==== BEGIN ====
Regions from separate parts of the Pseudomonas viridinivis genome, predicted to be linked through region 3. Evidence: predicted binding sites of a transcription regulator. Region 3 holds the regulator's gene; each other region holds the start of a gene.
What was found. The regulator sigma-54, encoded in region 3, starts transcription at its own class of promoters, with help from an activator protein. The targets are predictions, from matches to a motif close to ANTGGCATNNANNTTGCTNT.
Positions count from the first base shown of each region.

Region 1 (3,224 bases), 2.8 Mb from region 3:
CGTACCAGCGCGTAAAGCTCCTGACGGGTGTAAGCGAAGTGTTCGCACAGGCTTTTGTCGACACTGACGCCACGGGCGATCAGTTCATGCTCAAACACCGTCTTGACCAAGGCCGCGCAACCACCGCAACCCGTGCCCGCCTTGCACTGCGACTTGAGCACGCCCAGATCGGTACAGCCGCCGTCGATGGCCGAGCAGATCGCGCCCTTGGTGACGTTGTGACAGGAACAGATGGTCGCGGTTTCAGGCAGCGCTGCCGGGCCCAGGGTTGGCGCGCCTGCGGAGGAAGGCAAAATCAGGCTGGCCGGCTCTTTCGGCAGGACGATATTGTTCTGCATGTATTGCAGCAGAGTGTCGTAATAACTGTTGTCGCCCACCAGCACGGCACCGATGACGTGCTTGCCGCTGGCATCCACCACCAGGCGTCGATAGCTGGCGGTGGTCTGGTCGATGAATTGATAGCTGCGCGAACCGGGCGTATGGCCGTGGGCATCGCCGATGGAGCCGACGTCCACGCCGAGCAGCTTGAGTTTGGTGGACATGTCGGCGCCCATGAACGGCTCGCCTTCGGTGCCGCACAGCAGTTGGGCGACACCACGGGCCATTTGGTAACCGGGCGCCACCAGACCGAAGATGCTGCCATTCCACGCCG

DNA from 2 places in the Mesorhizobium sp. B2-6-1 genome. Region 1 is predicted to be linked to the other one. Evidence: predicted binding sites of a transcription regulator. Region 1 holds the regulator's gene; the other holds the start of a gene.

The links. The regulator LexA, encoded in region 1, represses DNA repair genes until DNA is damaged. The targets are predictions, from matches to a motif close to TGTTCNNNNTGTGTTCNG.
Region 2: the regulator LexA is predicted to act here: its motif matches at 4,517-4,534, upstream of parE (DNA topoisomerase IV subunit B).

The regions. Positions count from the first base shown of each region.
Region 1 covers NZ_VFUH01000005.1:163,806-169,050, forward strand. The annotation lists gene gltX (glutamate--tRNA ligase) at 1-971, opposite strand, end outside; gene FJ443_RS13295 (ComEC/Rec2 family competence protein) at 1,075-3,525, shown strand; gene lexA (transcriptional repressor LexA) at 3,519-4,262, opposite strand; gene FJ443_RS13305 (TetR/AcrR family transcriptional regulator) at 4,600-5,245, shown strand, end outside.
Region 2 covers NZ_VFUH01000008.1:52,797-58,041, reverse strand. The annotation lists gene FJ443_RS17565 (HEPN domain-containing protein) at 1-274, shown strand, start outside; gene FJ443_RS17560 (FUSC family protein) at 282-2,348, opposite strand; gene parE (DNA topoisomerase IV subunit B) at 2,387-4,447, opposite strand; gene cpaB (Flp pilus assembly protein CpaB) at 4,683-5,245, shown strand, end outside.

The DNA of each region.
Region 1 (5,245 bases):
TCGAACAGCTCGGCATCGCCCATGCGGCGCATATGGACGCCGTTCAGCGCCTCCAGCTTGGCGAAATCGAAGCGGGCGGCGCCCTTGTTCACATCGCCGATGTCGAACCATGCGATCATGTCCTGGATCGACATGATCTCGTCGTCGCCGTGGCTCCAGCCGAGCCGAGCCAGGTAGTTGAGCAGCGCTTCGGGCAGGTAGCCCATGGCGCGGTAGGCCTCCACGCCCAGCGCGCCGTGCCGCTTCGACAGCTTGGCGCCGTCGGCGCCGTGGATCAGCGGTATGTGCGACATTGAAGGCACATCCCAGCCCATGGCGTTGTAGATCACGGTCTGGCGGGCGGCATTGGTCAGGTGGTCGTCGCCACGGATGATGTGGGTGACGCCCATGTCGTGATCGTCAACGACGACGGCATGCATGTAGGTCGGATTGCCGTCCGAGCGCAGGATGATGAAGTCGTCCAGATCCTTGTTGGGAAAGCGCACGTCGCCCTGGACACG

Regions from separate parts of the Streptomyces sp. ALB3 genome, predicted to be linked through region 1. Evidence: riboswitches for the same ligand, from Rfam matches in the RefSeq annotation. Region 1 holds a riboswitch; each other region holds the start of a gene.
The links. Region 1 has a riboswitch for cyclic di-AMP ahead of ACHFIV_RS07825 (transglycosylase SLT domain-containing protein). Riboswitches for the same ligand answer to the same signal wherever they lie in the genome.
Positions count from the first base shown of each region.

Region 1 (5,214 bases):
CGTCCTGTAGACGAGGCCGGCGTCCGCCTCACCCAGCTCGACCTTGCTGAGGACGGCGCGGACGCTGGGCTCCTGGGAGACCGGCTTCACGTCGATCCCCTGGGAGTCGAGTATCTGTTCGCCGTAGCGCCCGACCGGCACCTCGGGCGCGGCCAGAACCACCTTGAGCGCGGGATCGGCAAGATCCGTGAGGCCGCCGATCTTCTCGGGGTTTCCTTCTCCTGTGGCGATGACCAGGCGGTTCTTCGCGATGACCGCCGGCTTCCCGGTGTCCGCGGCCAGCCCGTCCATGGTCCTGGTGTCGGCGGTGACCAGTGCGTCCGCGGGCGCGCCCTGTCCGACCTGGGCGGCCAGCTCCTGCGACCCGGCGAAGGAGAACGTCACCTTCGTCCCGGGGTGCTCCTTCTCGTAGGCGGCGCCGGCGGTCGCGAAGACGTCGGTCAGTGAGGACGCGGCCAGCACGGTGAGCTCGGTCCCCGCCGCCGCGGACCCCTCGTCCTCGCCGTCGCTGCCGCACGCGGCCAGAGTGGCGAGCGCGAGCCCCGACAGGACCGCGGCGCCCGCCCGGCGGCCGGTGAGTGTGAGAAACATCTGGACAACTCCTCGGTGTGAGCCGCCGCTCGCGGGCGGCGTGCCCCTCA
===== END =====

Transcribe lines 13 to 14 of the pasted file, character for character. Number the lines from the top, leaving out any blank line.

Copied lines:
Region 1 (5,245 bases):
TCGAACAGCTCGGCATCGCCCATGCGGCGCATATGGACGCCGTTCAGCGCCTCCAGCTTGGCGAAATCGAAGCGGGCGGCGCCCTTGTTCACATCGCCGATGTCGAACCATGCGATCATGTCCTGGATCGACATGATCTCGTCGTCGCCGTGGCTCCAGCCGAGCCGAGCCAGGTAGTTGAGCAGCGCTTCGGGCAGGTAGCCCATGGCGCGGTAGGCCTCCACGCCCAGCGCGCCGTGCCGCTTCGACAGCTTGGCGCCGTCGGCGCCGTGGATCAGCGGTATGTGCGACATTGAAGGCACATCCCAGCCCATGGCGTTGTAGATCACGGTCTGGCGGGCGGCATTGGTCAGGTGGTCGTCGCCACGGATGATGTGGGTGACGCCCATGTCGTGATCGTCAACGACGACGGCATGCATGTAGGTCGGATTGCCGTCCGAGCGCAGGATGATGAAGTCGTCCAGATCCTTGTTGGGAAAGCGCACGTCGCCCTGGACACG